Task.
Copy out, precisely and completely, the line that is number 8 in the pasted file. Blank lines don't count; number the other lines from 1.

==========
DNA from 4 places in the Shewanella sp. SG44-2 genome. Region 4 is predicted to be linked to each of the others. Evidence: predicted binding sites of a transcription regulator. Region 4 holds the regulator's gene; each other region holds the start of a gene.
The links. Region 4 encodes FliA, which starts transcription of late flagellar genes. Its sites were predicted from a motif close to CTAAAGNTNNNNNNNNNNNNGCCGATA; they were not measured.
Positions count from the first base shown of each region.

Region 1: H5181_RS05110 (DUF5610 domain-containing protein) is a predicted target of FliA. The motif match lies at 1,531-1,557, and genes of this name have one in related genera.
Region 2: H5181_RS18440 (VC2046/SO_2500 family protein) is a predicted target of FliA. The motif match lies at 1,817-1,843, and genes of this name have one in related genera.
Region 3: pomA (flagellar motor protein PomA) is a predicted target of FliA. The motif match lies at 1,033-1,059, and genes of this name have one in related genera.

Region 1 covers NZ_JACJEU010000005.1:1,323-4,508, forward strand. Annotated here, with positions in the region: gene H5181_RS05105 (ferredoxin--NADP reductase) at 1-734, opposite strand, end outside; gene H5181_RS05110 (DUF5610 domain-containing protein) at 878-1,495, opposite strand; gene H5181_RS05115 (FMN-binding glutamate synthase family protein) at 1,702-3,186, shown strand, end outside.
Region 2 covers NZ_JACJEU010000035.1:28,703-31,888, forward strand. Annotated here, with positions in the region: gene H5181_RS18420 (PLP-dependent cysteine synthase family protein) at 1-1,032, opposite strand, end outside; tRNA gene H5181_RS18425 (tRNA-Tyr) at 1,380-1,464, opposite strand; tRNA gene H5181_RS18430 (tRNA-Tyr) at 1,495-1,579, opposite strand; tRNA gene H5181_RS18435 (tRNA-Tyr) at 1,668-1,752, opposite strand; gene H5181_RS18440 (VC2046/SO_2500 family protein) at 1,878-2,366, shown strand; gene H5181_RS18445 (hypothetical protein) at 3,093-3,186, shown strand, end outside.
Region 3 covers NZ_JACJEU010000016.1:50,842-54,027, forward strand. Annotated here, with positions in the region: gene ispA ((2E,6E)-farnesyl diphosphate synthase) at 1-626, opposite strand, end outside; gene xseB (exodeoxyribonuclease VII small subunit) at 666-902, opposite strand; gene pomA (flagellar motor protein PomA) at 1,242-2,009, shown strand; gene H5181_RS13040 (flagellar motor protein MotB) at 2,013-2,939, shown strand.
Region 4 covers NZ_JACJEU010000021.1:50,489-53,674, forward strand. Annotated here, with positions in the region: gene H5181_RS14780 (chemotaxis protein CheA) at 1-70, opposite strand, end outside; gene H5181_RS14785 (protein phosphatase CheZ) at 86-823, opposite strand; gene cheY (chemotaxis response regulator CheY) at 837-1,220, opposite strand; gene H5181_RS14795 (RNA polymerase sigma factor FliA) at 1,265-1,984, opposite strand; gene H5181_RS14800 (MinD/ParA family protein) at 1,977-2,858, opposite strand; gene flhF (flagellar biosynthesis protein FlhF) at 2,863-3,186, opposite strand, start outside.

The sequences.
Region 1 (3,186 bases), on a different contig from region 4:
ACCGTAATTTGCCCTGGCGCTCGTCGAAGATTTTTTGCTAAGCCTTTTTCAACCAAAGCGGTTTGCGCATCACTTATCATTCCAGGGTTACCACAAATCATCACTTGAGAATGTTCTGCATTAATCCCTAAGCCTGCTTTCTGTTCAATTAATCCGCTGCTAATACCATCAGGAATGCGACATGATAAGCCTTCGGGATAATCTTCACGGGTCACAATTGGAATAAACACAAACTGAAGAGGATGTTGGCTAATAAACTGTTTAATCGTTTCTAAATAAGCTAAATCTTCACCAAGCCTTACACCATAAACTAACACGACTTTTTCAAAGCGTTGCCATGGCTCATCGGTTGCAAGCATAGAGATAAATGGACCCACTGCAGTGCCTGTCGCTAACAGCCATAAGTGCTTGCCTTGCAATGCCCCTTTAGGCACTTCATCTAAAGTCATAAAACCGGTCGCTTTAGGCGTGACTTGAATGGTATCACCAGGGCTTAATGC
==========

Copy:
Region 2 covers NZ_JACJEU010000035.1:28,703-31,888, forward strand. Annotated here, with positions in the region: gene H5181_RS18420 (PLP-dependent cysteine synthase family protein) at 1-1,032, opposite strand, end outside; tRNA gene H5181_RS18425 (tRNA-Tyr) at 1,380-1,464, opposite strand; tRNA gene H5181_RS18430 (tRNA-Tyr) at 1,495-1,579, opposite strand; tRNA gene H5181_RS18435 (tRNA-Tyr) at 1,668-1,752, opposite strand; gene H5181_RS18440 (VC2046/SO_2500 family protein) at 1,878-2,366, shown strand; gene H5181_RS18445 (hypothetical protein) at 3,093-3,186, shown strand, end outside.